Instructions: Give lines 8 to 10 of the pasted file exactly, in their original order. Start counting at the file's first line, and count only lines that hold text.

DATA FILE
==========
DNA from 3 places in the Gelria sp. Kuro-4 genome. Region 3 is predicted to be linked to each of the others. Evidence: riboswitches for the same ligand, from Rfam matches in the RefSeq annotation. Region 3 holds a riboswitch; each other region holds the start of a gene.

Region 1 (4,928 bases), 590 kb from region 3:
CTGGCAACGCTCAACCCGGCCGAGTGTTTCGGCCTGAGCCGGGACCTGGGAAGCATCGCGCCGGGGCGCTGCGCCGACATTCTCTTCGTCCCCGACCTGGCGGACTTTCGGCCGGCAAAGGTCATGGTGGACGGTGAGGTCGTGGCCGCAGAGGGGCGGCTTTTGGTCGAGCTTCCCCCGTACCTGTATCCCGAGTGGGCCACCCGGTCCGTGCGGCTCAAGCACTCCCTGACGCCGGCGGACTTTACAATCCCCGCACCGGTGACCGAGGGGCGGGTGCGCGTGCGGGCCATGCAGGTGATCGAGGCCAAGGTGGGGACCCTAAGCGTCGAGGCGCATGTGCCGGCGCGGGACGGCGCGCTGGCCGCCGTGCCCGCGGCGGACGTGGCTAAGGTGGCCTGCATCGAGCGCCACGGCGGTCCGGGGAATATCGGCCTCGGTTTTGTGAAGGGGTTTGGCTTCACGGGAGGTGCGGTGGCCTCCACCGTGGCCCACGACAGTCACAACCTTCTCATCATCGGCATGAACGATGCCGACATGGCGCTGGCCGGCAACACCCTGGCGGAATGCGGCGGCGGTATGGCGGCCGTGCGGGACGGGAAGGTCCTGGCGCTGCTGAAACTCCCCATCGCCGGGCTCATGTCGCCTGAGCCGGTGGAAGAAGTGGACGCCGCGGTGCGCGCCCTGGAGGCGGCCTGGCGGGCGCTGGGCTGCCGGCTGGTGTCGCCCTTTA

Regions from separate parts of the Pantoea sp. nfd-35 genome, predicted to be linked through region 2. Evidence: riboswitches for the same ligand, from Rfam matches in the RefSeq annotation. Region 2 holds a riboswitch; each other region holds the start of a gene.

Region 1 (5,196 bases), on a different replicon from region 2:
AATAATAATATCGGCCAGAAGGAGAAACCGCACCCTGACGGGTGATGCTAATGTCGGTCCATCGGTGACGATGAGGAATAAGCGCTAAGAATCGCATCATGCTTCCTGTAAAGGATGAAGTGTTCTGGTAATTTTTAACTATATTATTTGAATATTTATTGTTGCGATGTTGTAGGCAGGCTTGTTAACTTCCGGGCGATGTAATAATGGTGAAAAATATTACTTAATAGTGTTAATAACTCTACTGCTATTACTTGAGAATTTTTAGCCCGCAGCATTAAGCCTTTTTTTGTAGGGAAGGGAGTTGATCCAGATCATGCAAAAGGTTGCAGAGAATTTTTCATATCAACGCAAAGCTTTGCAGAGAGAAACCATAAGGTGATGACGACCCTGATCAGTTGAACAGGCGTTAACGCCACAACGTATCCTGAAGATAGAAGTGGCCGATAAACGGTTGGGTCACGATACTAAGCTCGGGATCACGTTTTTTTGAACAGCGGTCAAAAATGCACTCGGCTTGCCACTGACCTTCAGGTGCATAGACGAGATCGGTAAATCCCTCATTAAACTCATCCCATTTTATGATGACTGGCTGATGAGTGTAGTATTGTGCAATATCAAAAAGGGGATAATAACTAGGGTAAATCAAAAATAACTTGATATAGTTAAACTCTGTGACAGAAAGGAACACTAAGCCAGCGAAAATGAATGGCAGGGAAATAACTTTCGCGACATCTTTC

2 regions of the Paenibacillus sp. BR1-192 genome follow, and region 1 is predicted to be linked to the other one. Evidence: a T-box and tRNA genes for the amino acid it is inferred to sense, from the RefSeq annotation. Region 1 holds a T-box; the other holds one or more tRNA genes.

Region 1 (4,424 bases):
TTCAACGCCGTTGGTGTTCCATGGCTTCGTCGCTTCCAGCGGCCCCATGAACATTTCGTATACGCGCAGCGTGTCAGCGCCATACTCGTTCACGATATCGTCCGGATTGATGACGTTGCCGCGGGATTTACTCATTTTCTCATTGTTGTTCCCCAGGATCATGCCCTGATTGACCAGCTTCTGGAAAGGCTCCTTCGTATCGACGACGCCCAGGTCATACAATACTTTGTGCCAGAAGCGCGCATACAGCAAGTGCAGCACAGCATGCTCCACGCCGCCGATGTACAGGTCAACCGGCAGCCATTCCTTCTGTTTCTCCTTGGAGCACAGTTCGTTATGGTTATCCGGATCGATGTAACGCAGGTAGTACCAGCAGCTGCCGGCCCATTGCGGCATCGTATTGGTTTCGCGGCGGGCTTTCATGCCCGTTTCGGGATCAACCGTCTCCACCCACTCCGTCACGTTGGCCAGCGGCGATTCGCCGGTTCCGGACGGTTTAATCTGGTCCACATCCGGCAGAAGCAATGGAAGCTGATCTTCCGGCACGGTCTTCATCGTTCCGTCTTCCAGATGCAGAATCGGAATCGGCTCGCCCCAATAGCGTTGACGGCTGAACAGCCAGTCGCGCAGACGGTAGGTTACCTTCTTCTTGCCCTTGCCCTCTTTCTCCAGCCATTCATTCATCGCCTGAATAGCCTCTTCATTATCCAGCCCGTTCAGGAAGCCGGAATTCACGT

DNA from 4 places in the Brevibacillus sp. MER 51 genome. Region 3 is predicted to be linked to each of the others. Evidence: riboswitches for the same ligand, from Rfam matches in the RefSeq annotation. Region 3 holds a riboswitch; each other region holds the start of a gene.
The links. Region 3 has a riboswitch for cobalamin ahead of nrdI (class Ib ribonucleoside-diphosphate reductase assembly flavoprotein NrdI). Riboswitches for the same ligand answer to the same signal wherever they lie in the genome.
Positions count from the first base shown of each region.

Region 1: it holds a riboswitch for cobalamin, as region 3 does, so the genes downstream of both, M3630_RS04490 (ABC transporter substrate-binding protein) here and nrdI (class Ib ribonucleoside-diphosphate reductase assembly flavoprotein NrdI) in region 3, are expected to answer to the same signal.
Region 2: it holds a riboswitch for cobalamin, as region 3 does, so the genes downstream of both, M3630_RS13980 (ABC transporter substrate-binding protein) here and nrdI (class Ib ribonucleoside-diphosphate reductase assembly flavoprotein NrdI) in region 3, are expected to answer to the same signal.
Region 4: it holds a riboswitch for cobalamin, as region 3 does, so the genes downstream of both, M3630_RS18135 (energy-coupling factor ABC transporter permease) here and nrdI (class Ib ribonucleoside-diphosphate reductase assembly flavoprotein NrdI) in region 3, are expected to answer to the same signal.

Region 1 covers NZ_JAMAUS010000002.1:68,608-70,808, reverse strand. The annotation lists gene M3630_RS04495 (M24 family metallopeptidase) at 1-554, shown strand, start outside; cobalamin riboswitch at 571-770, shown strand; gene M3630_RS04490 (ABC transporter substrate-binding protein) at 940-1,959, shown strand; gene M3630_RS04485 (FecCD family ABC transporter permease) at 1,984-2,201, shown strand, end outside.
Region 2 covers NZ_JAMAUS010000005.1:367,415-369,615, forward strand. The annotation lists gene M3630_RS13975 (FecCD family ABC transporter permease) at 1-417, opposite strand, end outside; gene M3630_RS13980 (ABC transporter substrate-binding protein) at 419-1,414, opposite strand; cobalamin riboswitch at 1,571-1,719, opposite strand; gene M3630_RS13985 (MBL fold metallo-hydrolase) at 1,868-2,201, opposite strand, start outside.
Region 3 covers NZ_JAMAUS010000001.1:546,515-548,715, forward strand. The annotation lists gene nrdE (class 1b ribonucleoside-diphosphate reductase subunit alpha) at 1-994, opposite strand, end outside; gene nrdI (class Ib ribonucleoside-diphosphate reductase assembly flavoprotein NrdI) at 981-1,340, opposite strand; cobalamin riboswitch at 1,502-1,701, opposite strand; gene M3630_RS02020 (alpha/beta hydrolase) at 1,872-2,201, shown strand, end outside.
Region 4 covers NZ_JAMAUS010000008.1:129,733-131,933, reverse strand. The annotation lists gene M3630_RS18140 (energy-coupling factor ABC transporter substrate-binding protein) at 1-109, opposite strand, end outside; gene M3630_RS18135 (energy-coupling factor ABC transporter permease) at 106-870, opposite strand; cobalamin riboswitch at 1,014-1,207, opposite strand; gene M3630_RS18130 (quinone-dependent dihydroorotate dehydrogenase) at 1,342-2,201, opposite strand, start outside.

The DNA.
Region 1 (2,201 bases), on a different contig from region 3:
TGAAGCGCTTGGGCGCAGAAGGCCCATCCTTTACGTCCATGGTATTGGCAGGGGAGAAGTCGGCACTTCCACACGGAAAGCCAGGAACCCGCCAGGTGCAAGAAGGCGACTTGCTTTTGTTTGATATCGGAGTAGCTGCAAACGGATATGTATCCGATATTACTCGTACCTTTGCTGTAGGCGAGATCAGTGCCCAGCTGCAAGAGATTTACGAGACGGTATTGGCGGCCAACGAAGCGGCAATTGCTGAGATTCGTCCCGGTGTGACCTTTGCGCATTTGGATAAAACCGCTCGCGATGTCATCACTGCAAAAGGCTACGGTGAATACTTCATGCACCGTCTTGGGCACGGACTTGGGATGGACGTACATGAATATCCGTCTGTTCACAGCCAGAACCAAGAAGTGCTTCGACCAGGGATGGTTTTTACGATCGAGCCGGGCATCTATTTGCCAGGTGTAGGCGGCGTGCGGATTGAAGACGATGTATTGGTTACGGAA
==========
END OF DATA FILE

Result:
Region 1 (4,424 bases):
TTCAACGCCGTTGGTGTTCCATGGCTTCGTCGCTTCCAGCGGCCCCATGAACATTTCGTATACGCGCAGCGTGTCAGCGCCATACTCGTTCACGATATCGTCCGGATTGATGACGTTGCCGCGGGATTTACTCATTTTCTCATTGTTGTTCCCCAGGATCATGCCCTGATTGACCAGCTTCTGGAAAGGCTCCTTCGTATCGACGACGCCCAGGTCATACAATACTTTGTGCCAGAAGCGCGCATACAGCAAGTGCAGCACAGCATGCTCCACGCCGCCGATGTACAGGTCAACCGGCAGCCATTCCTTCTGTTTCTCCTTGGAGCACAGTTCGTTATGGTTATCCGGATCGATGTAACGCAGGTAGTACCAGCAGCTGCCGGCCCATTGCGGCATCGTATTGGTTTCGCGGCGGGCTTTCATGCCCGTTTCGGGATCAACCGTCTCCACCCACTCCGTCACGTTGGCCAGCGGCGATTCGCCGGTTCCGGACGGTTTAATCTGGTCCACATCCGGCAGAAGCAATGGAAGCTGATCTTCCGGCACGGTCTTCATCGTTCCGTCTTCCAGATGCAGAATCGGAATCGGCTCGCCCCAATAGCGTTGACGGCTGAACAGCCAGTCGCGCAGACGGTAGGTTACCTTCTTCTTGCCCTTGCCCTCTTTCTCCAGCCATTCATTCATCGCCTGAATAGCCTCTTCATTATCCAGCCCGTTCAGGAAGCCGGAATTCACGT

DNA from 4 places in the Brevibacillus sp. MER 51 genome. Region 3 is predicted to be linked to each of the others. Evidence: riboswitches for the same ligand, from Rfam matches in the RefSeq annotation. Region 3 holds a riboswitch; each other region holds the start of a gene.